Tag Archive for 'Deportation'

Greece: Dublin II deportations suspended for another year

The German Ministry of Interior informed in a letter that deportations to Greece under the Dublin II Regulation will be suspended for another year. The letter states that despite initial changes in the treatment of asylum seekers in Greece the asylum system still does not comply with European standards.
The moratorium is valid until 12th of January 2013.

Pagani – Villa Azadi – Dikili

As you can see, this our blog is picking up speed again, and we intend to maintain that speed: A lot of things are happening, and of course we will make a lot of things happen this year again, too. But one after the other. We receive a lot of questions concerning various developments, so we try to follow up. We start with these sites.

Pagani, detention centre/prison
Is Pagani closed or not? This is the question most often asked, and subject of heated debate. We have always stated that Pagani is closed (as not-functioning as a detention centre) and open (as in rather open reception centre). This is not entirely true anymore.

To be very clear: The situation in Pagani is far from what it was last year, and this is still a major success. To date, not more than 30 refugees are detained in Pagani, but at most for a couple of days, until they are being transferred to Xios or Athens. We still need to verify what is happening to them there (white paper? detention? deportation?), so bear with us for the time being. The cells however are never closed, a lot of people sleep in the yard, which however is locked and guarded by the local police. The visible difference is that Frontex has become active in the camp, interrogating detainees (like what is happening in Samos).

What to make of this news? The Greek state clearly has not managed to reverse the situation that was created during and after noborder last year. There are no real detention capacities, a new, human-rights-compatible detention centre has not been built (also due to local popular resistance), it is only the european side of things that is moving forward, intervening, forging ahead.

Villa Azadi, open reception centre for under-age refugees
Some of you might be familiar with Villa Azadi, the open reception centre for under-age refugees near the village Agiassos on Lesvos. It was one of the few efforts on behalf of the greek state to house migrants in need of protection in a good and safe environment.

Villa Azadi is not functioning anymore as of this month. There is no more money, hence no paid staff.

Dikili, Turkish port opposite Lesvos, to become deportation port
The newspaper Ethnos reported on the 5th of July that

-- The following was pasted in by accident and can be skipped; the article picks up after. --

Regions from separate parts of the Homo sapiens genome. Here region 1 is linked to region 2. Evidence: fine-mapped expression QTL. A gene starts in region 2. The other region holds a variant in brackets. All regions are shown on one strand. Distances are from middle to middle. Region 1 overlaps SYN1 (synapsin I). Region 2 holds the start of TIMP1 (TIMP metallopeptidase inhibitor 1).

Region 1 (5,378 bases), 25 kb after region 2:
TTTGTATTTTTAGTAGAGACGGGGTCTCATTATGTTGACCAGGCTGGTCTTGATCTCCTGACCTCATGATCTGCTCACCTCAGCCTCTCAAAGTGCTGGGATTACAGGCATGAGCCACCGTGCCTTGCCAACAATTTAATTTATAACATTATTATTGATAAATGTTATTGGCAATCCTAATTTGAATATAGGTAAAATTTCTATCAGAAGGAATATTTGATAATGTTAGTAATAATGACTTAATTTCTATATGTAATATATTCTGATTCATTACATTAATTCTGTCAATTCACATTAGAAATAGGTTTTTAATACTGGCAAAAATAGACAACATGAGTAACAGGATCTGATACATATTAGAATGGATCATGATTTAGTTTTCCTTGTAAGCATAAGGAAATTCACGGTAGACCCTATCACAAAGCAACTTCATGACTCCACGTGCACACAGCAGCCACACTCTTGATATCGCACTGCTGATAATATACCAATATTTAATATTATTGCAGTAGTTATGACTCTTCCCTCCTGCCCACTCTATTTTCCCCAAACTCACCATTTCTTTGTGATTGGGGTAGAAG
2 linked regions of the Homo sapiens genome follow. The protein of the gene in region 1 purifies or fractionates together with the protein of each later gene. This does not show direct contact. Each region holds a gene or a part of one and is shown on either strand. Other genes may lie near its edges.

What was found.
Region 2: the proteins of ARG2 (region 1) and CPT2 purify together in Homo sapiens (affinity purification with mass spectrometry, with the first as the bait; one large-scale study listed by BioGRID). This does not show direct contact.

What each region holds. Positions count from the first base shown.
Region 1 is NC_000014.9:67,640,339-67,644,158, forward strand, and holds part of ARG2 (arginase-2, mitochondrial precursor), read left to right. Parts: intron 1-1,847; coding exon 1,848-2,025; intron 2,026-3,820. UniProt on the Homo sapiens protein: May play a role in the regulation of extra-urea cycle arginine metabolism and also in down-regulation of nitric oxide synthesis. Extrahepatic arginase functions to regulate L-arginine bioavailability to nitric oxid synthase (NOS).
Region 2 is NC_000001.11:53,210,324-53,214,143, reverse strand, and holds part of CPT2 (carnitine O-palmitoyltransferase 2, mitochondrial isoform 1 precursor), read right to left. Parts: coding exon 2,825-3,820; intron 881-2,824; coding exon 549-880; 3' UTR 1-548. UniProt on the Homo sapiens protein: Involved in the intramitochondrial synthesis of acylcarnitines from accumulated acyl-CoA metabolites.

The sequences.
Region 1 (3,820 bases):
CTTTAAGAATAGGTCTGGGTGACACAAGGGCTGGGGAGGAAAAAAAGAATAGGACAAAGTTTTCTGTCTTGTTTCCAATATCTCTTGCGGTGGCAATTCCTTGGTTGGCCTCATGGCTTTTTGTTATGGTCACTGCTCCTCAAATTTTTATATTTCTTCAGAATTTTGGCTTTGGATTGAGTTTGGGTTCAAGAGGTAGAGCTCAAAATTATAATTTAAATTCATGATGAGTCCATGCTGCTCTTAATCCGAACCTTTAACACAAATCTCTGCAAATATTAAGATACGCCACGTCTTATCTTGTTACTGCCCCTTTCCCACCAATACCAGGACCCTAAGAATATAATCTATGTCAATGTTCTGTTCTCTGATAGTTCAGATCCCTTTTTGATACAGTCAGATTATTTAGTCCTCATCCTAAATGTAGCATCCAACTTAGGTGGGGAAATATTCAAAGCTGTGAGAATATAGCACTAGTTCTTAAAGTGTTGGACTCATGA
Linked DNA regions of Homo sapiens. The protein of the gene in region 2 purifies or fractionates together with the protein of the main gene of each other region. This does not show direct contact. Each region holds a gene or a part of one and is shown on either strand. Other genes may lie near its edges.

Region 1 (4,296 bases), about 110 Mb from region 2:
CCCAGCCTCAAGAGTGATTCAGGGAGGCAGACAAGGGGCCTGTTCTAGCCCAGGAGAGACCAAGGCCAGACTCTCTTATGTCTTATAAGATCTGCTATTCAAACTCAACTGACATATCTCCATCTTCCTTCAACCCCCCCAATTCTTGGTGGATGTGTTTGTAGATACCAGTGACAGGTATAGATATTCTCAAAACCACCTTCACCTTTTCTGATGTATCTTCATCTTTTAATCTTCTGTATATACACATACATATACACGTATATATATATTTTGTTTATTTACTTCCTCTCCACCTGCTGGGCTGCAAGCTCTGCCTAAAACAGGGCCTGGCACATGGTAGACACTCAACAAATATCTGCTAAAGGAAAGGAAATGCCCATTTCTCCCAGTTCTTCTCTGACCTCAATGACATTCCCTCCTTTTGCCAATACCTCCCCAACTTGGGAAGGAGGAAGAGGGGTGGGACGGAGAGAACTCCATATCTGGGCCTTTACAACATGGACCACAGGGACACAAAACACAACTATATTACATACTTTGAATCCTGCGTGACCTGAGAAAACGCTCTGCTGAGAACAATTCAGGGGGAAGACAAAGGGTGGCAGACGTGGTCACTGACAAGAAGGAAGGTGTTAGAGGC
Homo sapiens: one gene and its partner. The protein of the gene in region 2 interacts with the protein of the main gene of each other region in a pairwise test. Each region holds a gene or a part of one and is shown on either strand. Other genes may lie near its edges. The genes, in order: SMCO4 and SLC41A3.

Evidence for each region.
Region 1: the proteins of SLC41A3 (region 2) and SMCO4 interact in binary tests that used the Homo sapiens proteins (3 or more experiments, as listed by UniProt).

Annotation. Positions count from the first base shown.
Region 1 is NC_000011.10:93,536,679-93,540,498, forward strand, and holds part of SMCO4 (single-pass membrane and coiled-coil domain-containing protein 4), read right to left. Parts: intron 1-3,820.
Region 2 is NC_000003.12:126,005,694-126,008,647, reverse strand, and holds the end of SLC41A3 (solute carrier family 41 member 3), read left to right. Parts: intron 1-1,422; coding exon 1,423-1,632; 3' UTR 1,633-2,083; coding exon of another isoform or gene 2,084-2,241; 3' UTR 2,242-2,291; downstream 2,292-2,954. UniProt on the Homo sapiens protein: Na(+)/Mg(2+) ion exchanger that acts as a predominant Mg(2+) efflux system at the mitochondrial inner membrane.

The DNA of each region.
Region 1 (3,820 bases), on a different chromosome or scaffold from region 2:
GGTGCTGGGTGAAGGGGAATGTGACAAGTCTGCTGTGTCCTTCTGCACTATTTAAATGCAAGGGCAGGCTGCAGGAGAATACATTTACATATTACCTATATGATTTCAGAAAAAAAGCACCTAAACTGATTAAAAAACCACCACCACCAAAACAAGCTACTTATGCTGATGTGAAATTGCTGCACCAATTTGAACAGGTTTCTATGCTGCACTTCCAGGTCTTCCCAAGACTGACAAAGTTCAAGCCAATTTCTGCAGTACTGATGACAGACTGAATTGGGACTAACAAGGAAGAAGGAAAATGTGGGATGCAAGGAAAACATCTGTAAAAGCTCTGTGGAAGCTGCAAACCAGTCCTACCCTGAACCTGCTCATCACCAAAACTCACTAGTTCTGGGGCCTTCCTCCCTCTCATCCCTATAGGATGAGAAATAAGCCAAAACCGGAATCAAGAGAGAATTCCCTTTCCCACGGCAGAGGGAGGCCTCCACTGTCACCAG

[d]uring last week’s meeting of Greek and Turkish officials on irregular migration in Athens, the Turkish side agreed to set out the port of Dikili, about 15 miles off Lesvos island, to serve the readmission of irregular migrants in Turkey. Turkish authorities estimate that the port will start operating within the present month of July.

In May, during a joint cabinet session of the Greek and Turkish governments, an agreement was reached to reinforce the Greek-Turkish Readmission Protocol. Apart from agreeing to process 1.000 readmission requests per year, the Turkish side also agreed to open a port for direct deportations. So far, deportations from Greece to Turkey had to pass the land border at the river Evros/Meriç. So in the case of the islands, all intercepted and to-be-deported migrants had to be transferred to Athens, then on to Thrace, and over the land border. This might change now.

The developments in the Agean are severely lopsided. While Greece and Europe are strengthening their deportation capabilities (Frontex patrols, Frontex interrogators, deportations via sea, the continued use of Pagani), the reform (read: creation) of an asylum system vaguely reminiscent of protection is not moving forward at all, and the few gems like Villa Azadi are being shut down.

Samos: preparations for the deportation of 50 refugees

From Samos, the Movement for the Human Rights Solidarity to the Refugees sends a press release, denouncing the pending deportation of 50 refugees from the island. In a presse release, they write:

For one more time on thursday 1/7/2010 50 refugees where transported from the detention center of samos to be deported. They where transferred to the center of Aspropyrgos (detention centre near Athens) without having been informed that they will be transferred or the reasons without lawyers and without translators. For one more time the police, the coast guard and Frontex coordinate their actions and transferred illegaly also a minor of 15 years with health problems.